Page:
legal resources necessary to hold negligent facilities accountable.
Nursing Home Abuse Resources
Disabled and older adults deserve the best care possible to improve or maintain their quality of life. Unfortunately, these individuals are some of our most vulnerable citizens, often susceptible to mistreatment in nursing facilities, community centers, and even at home.
There are many resources available for nursing home abuse victims and their families. If you or a loved one suffered any mistreatment in a long-term care facility, reach out to the resources we’ve compiled below.
Reporting nursing home abuse is not the only way to seek justice from negligent facilities. If you need legal help, the personal injury attorneys at Nursing Home Law Center, LLC, are here to serve as your legal advocates in pursuing rightful financial compensation from at-fault parties.
Contact our nursing home abuse lawyers at (800) 926-7565 for a free consultation.What is Considered Nursing Home Abuse?
Nursing home abuse is any act that causes harm to a resident. It includes:
- Physical Abuse: Intentional acts that cause physical pain, injury, or death to a nursing home resident, e.g., pinching, slapping, kicking, pushing, etc. Using chemical or physical restraints on a resident without a valid medical reason is also considered physical abuse.
- Sexual Abuse: Any non-consensual sexual contact with a resident, including but not limited to verbal sexual harassment, coerced nudity, indecent exposure, explicit photography, unwanted touching, and rape. Sexual contact with a person unable to give valid consent (e.g., a minor or mentally-disabled individual) is considered sexual abuse.
- Mental or Emotional Abuse: Verbal or non-verbal acts used to cause psychological harm to a nursing home resident, e.g., humiliation, gaslighting, intimidation, social isolation, etc.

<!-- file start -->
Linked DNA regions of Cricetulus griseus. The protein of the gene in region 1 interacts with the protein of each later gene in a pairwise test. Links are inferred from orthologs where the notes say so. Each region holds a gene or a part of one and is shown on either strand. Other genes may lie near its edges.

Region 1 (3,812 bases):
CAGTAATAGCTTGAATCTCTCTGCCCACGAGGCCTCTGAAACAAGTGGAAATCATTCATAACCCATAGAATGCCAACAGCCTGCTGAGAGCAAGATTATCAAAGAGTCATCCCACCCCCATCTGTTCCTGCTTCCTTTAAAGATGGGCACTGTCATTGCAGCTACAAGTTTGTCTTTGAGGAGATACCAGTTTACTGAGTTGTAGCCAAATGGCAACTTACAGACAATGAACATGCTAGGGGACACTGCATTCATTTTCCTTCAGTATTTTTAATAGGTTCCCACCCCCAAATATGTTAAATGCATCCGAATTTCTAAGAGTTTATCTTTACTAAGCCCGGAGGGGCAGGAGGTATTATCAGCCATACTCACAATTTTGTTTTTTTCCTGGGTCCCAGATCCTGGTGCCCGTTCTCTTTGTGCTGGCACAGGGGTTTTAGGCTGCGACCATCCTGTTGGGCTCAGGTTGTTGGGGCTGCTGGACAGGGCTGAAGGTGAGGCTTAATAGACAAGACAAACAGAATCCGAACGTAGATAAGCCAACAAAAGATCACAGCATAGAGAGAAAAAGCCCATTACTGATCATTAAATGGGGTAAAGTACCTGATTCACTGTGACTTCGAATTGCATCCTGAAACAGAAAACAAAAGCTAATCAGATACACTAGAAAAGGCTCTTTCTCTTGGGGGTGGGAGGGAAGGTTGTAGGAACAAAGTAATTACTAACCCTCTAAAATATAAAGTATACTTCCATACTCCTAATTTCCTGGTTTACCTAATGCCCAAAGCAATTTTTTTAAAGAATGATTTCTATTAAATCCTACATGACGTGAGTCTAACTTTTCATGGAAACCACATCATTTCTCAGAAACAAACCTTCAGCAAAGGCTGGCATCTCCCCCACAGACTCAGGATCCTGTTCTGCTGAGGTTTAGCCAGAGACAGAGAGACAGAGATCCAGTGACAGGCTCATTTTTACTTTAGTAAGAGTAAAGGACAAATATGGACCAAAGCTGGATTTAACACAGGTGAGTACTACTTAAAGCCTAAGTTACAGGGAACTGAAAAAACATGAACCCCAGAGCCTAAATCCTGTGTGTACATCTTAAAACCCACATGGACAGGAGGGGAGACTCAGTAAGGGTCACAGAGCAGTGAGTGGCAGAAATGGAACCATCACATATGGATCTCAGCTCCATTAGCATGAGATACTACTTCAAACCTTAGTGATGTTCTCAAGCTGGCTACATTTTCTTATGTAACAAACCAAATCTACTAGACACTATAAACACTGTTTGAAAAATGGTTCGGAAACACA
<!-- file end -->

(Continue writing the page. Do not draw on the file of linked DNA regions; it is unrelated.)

- Financial Abuse or Exploitation: Any illegal or unauthorized use of a resident’s funds, assets, or property, including but not limited to forging checks, using bank cards without permission, stealing possessions, etc.
- Neglect: A caregiver’s failure to provide a resident’s basic needs, such as food, water, clothing, shelter, medical care, government resources, etc.
Common warning signs of nursing home mistreatment include:
- Unexplained injuries, e.g., bruises, cuts, broken bones
- Recurring or unmanaged infections
- Pressure ulcers
- Dehydration and malnutrition
- Untreated health conditions
- Unsanitary or unsafe living conditions
- Poor personal hygiene
- Inappropriate or inadequate clothing
- Behavioral changes, e.g., new fears, depression, anxiety
- Post-traumatic stress disorder (PTSD)
- Insufficient access to government benefits or resources
- Self-harm and suicidal thoughts or behaviors
- Resident’s report of being abused or mistreated
The Nursing Home Reform Act of 1987 (NHRA) establishes nursing home residents’ rights and standards that nursing homes must meet. According to this law, every resident is entitled to the following:
- Right to be free from abuse and neglect
- Right to be free from physical or chemical restraints
- Right to privacy
- Right to receive support and resources for medical, physical, mental, and social needs
- Right to participate in family and social groups
- Right to be treated with dignity and respect
- Right to exercise self-determination
- Right to freedom of communication
- Right to participate in one’s care plan review and be informed in advance of any changes in medical care, treatment, and facility status
- Right to voice complaints and grievances without fear or reprisal
The States have additional laws on elder abuse in addition to the NHRA. These laws and regulations vary from state to state, but generally aim to protect residents’ rights (including Constitutional rights), establish standards for nursing home care, and deter mistreatment by enforcing penalties for non-compliant facilities.Resources for Elder Abuse Information